1. Define episodes of care. An episode of care needs a triggering event, such as an inpatient admission, and a clear endpoint, such as discharge from the hospital. IT can alaso have a timeframe, such as 30, 60 or 90 days from a hospital stay.
2. Examine the distribution of costs across services. Understanding where costs are concentrated allows a hospital to identify cost reduction opportunities and where partnerships with other providers might be most effective.
3. Identify the sources of variation in care. First, hospitals can examine the level and source of variation in the cost per case. Next, they can pinpoint where variation occurs. One way of identifying opportunities to reduce costs is to look at what percentage of variation in cost is due to each service type.
4. Design pathways of care. Patient pathways tend to involve more than one setting, and current pathways may be “unnecessarily complex. Hospitals need to understand how many providers are involved in episodes of care so better assess how many provider partnerships are necessary for an effective bundled payment stream.
5. Assess the performance of post-acute care providers. Once hospitals determine where mostof their patients receive post-acute care, they should examine those providers’ performance to determine which would make for most effective partners. In addition to looking at length of stay, cost and quality indicators for the services provided by the facility, closely examine the readmission rate,” as these rates are key determinants for episode-of-care costs.
6. Examine physician practice patterns to identify potential savings. Any broad differences in physicians’ practice patterns may indicate a need to implement standard care practices for pre-hospital services. Areas to examine include use of supplies, drugs and devices, use of intensive care, length of stay, discharge destination, follow-up care, readmissions and complications rates.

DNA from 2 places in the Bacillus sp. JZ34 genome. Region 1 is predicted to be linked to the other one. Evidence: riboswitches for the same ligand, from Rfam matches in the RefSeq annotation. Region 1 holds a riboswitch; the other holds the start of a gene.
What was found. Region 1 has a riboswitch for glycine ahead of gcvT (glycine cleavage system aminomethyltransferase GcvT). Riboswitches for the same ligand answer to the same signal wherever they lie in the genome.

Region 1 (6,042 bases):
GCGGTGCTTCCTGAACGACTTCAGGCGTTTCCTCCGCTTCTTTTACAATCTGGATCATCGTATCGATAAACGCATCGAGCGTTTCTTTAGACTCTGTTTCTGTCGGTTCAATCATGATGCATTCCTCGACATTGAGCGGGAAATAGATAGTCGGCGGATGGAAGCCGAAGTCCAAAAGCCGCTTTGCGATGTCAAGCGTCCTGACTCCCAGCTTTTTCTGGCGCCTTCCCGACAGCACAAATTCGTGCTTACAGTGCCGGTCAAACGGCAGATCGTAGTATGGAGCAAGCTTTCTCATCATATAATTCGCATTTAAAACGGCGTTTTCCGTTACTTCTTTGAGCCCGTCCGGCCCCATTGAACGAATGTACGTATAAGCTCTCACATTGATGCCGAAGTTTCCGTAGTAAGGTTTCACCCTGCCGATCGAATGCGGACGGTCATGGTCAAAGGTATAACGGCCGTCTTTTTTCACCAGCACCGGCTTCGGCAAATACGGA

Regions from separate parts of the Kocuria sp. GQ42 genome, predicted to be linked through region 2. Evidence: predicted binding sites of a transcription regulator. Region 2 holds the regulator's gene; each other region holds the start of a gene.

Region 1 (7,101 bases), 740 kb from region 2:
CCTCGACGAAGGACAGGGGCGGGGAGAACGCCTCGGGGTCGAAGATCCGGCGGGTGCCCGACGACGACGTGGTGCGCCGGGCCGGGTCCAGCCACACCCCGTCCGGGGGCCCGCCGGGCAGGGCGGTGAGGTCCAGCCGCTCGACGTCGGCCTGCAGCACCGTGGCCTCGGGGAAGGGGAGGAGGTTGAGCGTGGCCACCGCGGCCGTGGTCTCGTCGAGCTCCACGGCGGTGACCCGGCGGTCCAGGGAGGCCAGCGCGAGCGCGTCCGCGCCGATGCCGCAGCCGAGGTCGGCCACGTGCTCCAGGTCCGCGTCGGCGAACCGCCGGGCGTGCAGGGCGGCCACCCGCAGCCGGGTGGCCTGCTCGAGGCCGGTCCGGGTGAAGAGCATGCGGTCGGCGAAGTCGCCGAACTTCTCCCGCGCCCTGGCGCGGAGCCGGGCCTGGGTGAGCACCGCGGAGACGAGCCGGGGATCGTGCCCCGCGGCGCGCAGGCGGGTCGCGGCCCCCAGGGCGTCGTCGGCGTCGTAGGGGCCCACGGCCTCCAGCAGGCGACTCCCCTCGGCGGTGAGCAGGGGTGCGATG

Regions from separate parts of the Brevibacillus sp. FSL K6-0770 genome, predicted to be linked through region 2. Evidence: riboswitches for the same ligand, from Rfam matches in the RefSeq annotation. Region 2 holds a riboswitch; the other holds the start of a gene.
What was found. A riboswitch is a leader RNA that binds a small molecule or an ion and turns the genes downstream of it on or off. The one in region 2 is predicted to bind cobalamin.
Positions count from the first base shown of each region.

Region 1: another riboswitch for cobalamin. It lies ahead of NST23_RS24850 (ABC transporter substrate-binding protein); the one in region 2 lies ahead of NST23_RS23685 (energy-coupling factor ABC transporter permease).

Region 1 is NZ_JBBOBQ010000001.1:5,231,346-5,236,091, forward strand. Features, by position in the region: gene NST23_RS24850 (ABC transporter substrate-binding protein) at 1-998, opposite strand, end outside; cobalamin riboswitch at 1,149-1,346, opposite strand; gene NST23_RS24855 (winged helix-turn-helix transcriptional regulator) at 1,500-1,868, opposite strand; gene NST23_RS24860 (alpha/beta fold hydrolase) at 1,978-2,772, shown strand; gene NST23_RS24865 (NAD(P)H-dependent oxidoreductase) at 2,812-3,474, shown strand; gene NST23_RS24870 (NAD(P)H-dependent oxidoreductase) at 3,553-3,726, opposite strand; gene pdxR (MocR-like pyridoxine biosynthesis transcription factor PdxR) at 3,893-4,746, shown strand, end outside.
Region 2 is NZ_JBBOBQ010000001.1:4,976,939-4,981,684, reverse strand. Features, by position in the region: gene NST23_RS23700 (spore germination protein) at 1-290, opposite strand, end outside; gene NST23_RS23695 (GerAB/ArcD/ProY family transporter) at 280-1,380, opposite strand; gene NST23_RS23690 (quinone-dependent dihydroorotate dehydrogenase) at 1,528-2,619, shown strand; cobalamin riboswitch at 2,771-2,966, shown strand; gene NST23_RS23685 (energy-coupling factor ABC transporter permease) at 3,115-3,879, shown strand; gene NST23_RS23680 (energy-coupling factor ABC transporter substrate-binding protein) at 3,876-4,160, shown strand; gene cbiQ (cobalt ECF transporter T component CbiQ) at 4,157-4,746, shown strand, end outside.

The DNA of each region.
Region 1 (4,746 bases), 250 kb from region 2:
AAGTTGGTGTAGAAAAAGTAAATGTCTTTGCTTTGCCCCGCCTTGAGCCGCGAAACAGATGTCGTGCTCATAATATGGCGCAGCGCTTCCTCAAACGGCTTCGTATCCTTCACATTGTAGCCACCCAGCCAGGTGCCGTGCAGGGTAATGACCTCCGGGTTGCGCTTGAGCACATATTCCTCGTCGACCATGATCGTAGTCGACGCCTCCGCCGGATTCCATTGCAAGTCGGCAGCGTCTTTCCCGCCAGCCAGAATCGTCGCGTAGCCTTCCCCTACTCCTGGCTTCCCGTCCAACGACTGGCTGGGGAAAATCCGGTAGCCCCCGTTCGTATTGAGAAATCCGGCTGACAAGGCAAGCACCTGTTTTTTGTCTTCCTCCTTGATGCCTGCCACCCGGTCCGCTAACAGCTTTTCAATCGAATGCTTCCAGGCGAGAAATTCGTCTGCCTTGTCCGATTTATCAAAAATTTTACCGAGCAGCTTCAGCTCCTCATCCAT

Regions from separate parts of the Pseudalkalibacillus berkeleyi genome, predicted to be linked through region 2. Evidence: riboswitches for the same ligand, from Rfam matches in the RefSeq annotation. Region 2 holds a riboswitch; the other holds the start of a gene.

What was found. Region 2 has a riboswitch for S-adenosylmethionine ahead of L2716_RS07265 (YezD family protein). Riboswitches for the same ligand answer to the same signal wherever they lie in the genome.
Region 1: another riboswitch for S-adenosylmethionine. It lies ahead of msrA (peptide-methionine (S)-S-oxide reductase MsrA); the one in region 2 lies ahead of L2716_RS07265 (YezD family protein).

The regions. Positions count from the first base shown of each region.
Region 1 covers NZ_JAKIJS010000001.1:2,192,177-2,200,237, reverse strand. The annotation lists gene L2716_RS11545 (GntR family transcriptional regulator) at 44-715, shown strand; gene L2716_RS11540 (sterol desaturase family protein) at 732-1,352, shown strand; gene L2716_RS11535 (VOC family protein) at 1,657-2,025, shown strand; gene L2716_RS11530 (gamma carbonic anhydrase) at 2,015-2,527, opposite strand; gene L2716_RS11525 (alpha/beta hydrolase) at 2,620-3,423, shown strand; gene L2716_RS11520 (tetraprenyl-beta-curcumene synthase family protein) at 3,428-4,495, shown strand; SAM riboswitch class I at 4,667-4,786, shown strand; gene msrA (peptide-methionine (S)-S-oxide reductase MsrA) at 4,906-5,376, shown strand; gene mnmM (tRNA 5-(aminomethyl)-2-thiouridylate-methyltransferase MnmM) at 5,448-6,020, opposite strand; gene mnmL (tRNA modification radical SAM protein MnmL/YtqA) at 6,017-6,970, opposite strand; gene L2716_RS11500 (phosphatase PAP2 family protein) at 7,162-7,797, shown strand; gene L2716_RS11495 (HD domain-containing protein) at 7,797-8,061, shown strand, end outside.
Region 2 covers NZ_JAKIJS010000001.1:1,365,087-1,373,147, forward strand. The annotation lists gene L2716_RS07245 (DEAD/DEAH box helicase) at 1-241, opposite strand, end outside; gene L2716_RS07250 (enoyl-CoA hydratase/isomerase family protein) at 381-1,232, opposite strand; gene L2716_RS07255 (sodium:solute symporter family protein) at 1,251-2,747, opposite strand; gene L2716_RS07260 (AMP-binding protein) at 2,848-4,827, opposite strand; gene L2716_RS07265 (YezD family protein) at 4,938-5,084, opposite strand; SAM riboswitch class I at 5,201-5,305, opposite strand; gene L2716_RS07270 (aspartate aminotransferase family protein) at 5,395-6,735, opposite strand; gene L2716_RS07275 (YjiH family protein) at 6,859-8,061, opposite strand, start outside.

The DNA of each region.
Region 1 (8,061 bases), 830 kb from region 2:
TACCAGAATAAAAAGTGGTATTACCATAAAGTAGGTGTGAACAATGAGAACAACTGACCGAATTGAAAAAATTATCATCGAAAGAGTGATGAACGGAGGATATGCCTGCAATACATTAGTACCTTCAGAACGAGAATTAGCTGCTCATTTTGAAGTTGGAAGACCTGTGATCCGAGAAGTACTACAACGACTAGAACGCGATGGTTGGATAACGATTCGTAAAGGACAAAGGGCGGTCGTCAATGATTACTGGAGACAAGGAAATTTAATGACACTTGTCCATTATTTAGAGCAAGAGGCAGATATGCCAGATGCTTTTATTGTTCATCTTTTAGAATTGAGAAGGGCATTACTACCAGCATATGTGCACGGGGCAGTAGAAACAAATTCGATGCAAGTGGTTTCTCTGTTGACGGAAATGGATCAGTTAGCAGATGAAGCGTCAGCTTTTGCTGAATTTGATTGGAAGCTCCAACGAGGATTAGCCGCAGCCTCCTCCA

7. Assess levels and types of risk the hospital is willing to take on. Hospitals should also consider potential outliers, and how the presence or absence of a high-cost case might affect the average cost of the bundle. They’ll also want to protect themselves from insurance risk by ensuring payment rates are risk-adjusted, according to the brief.
8. Develop a bundle price. An organization’s bid price for a bundle will be based on historical patterns of cost across the continuum for selected conditions, how much it can lower that cost and an assessment of where it sits compared with other competing hospitals. Hospitals should also incorporate clinical expertise in their pricing process, to determine whether possible changes in treatment could affect target pricing.
Lisa Remington is president of the Remington Health Strategy Group and publisher of the Remington Report magazine and has worked with more than 6,000 organizations in both a consultancy role and educator. Lisa monitors the complex key trends and forces of change to develop a correct strategic approach to de-risk decision-making and create sustainable futures across the healthcare continuum.